When I read the story about Megan Short’s murder, it really struck home for me. This relationship ended tragically with her husband Mark Short shooting his wife, their three kids, their dog, and then shot himself. It was reported that this relationship was a verbally and emotionally abusive relationship. Physician violence has not been reported in this tragic situation.
The reports say the police had been called on more than one occasion and Megan’s family was aware there were problems. Megan Short was advised to file a protective order but she made the decision to leave the relationship instead. The day she was supposed to move into her own place was the same day her husband shot her, her family and himself.
The reports say on her Facebook page she clicked an article titled He Didn’t hit me. It was still abuse. This article tells a story about a verbally abusive relationship where there are no visible wounds. Movies and television show do a good job of painting a picture of domestic abuse as physical violence.
However, in the situation with Megan Short, they say she had never been physically abused but her husband wound up murdering the entire family. Just because the abuser has not hit you yet, does not mean he won’t. I do not mean to paint a dark picture of emotionally abusive people, but I do believe they are unlikely to change. Just read Why Does He Do That by Bandcroft Lundy for more detail about abusers.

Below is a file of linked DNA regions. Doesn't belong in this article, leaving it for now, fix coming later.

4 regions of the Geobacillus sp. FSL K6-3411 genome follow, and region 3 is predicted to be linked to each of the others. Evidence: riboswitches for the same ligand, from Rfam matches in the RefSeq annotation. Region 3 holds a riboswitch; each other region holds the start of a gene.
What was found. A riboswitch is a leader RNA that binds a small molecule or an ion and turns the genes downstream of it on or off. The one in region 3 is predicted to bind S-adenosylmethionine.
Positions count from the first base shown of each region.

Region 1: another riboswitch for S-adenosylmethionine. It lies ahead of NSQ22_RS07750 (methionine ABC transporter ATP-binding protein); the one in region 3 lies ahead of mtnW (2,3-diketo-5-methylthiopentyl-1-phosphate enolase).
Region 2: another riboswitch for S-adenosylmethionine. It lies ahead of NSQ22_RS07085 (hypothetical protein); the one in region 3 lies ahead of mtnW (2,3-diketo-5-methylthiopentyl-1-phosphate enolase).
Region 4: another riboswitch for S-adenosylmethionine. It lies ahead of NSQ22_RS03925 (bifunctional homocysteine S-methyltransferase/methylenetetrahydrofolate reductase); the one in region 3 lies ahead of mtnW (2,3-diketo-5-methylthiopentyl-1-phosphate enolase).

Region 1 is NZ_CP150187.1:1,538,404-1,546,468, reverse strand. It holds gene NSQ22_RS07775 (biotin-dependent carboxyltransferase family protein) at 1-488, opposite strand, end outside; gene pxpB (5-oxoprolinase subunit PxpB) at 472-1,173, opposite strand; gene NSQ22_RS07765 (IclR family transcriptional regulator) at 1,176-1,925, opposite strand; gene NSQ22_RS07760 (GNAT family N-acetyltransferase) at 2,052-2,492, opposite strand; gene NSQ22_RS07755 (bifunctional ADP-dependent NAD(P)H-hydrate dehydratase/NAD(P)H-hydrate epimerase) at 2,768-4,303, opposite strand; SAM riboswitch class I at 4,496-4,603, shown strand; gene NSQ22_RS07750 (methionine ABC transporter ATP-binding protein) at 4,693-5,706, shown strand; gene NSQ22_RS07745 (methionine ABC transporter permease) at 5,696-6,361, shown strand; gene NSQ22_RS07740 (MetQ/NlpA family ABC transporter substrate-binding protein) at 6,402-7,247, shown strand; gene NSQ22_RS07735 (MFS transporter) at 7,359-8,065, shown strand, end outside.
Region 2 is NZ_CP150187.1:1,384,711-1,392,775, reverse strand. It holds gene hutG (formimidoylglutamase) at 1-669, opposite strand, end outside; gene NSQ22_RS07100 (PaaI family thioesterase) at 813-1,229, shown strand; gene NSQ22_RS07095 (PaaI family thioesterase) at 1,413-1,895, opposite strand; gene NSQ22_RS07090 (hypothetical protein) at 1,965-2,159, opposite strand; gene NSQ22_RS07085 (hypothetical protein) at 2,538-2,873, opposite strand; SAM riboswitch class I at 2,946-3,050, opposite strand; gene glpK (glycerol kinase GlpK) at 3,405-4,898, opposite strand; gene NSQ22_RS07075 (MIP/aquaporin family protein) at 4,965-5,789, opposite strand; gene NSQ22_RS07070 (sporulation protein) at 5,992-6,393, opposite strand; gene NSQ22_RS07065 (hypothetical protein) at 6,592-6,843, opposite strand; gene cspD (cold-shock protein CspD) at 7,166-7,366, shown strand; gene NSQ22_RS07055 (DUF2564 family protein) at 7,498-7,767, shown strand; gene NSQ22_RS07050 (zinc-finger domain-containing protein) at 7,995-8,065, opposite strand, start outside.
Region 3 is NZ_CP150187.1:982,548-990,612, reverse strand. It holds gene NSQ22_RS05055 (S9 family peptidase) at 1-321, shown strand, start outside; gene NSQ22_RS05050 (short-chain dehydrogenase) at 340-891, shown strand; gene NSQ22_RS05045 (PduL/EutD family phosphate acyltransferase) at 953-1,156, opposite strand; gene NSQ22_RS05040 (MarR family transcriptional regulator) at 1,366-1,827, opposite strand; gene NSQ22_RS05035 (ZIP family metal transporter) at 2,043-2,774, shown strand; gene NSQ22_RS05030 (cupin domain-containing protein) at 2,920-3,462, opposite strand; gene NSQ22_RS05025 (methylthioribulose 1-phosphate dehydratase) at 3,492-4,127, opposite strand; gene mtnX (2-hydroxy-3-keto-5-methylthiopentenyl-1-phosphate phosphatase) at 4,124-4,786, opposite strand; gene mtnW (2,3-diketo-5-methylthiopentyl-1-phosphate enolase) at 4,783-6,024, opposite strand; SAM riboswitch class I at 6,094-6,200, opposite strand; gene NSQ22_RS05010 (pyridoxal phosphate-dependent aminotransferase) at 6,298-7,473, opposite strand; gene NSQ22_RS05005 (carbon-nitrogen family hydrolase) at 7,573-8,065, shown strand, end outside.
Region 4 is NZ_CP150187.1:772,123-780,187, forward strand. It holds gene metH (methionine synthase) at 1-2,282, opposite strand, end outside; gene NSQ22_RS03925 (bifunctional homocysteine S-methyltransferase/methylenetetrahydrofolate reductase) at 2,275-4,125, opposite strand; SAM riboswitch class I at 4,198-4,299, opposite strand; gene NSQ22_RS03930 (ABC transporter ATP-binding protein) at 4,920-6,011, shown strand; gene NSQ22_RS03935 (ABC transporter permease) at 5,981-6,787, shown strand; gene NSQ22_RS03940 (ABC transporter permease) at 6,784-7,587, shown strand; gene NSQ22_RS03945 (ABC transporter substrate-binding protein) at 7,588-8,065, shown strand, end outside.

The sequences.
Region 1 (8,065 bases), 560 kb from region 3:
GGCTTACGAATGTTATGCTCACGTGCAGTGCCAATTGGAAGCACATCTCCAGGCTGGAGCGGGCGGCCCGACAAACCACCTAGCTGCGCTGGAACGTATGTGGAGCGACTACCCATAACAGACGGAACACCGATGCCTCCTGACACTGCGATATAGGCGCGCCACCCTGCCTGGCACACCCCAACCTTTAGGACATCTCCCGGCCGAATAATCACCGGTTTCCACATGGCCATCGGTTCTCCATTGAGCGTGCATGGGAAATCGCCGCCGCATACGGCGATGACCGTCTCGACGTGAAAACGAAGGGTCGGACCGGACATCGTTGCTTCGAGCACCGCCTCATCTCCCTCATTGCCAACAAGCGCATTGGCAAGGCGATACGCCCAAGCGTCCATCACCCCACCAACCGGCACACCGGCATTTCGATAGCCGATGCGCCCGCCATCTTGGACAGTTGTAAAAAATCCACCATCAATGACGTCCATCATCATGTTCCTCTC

Another case that ended tragically was the case with Jessica Gonzales. She was able to obtain a restraining order against her estranged husband. The report does not state whether he was abusive or not. However, on one day her husband picked up the kid at her home without her knowledge. She called the police multiple times and asked them to go get her children. That day, he took them to an amusement park and then murdered the three girls and then fired on the police station and was killed. You can read more about this case at Gonzales Vs. Castle Rock.
I have admitted that my relationship with my ex-husband was domestic abuse, but then I say, “But he never hit me.” Why do I feel the need to state that? Why do I feel a verbally abusive relationship is less abusive because it was not physically abusive? Did he really have to hit me?
He prevented me from leaving the house, he used our daughter to control me, he threatened to take custody of our daughter, he kicked a hole in our bedroom door. His comments would constantly make me worry about what he ‘could do’ to me. When he was happy with me, it was ‘our house’ or ‘our car’, but when he was upset it was ‘his house’ or ‘his car that he let me drive’. Plus, his drinking and drug use often led to extremely unpredictable behavior.
The day I told him I was getting divorced I really believed he might kill me. After leaving him I do remember feeling so afraid to leave my house. His harassing phone calls and emails would consistently keep me on edge. Then he would grill our daughter for information and then leave those messages on my phone. He would talk to my friends and try to get them on his side. I eventually stopped talking to them because I didn’t want him having any insight into my life. He has used our child as a pawn for so many years.
So, does it matter if they hit you? His verbal assaults were often damaging enough. If you are in a verbally and emotionally abusive relationship and you are thinking about leaving, be sure to protect yourself and take extra precautions. Even if they have never hit you, think about safety first and read articles like Getting Ready to Leave.